Natural materials for insulation include sheep’s wool, cellulose or wood fibre board. If any repairs are needed to stone or brick walls, use lime mortar, which allows moisture through rather than cement mortar.
9. Create a space for modern living
The double or even triple height volumes of a barn certainly lend these buildings drama but even if you’re happy with an open plan kitchen and living area, bedrooms and bathrooms require divisions.
Inserting a new upper level for bedrooms brings a design opportunity for one or more staircases and upper-level walkways to reach them.
At Bell Barn in Oxfordshire, converted by Charlie Luxton Design, the upper level is reached by a small, enclosed staircase.
‘We didn’t want to clutter the main space with a big statement stair,’ says Charlie. ‘This staircase gives the experience of moving through the spaces from small to large. Also, in terms of budget it was easier to do the stairway well and make it work by keeping it enclosed.'
10. Bring in light
Unlike a standard house, a barn is likely to have small windows and a huge opening for access, which could be fitted with huge frameless double-height glazing to make the most of the views.
Where windows are restricted on lower levels, roof lights may be allowed, bringing light to upper bedrooms. At this barn in the Wye Valley, converted by Herefordshire Apex Architecture (opens in new tab) and DPT Ltd (opens in new tab) a reserved approach to rooflights suits the traditional appearance of the barn.
‘We were careful not to "over domesticate" the conversion; larger roof lights have a tendency to look more domestic and we tend to stay away from them unless we're consciously forcing a more contemporary conversion,’ says Jon White, Director of Apex Architecture.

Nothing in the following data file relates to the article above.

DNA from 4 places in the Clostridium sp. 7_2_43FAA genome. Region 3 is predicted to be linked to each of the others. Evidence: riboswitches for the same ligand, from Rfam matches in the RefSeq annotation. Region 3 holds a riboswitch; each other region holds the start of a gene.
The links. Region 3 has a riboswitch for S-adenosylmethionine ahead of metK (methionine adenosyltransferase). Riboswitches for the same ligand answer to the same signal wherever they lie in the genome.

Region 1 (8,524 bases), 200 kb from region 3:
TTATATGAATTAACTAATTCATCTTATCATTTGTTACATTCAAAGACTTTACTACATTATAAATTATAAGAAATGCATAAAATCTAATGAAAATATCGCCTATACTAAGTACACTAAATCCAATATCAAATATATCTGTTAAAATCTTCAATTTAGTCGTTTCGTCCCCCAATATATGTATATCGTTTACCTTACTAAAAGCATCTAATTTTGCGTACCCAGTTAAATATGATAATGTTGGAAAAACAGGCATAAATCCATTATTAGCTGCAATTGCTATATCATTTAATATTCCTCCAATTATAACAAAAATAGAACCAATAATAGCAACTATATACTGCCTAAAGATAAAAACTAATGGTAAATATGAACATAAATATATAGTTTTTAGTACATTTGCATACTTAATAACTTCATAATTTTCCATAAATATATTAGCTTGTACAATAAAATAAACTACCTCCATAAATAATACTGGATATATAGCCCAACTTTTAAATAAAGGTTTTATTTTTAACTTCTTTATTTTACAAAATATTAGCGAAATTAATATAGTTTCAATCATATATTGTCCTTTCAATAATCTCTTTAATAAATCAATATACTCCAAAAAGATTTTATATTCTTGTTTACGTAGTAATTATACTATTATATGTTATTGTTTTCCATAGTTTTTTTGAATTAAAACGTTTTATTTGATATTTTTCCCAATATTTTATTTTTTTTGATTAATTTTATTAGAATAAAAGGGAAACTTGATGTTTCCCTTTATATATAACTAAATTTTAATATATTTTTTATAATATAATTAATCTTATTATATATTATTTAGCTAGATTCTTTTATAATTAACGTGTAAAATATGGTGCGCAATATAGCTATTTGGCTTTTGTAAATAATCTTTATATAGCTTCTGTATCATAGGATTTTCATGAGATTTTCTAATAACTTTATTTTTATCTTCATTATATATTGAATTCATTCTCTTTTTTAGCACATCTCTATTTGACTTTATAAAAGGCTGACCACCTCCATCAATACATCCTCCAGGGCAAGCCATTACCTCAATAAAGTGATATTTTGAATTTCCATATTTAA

Consider internal glazing too, to ‘lend’ light to the lower levels.
11. Introduce a statement feature
When you walk through the door into a large, open space, make sure the style dial is turned up to the max. This can be done with structurally with a statement staircase or mezzanine areas, or in a simpler but just as impactful way, with huge, dramatic light fittings.
Positioning a woodburning stove centre stage gives this barn conversion by Charlie Luxton Design a special warmth.
‘The plan was to insert a divider to create distinct areas within an open plan space, and provide a focal point for this large open area,’ says Charlie.
12. Don’t forget the outside space
Keep a portion of your budget to one side to allow for landscaping. It’s an important part of the overall design, ensuring the building sits well within its surroundings.
Depending on the barn’s location, the type and size of garden may be restricted by planning, which also governs whether any outbuildings such as a garage are permitted.
Sarah is a freelance journalist and editor. Previously executive editor of Ideal Home, she’s specialized in interiors, property and gardens for over 20 years, and covers interior design, house design, gardens, and cleaning and organizing a home for H&G. She’s written for websites, including Houzz, Channel 4’s flagship website, 4Homes, and Future’s T3; national newspapers, including The Guardian; and magazines including Future’s Country Homes & Interiors, Homebuilding & Renovating, Period Living, and Style at Home, as well as House Beautiful, Good Homes, Grand Designs, Homes & Antiques, LandLove and The English Home among others. It’s no big surprise that she likes to put what she writes about into practice, and is a serial house renovator.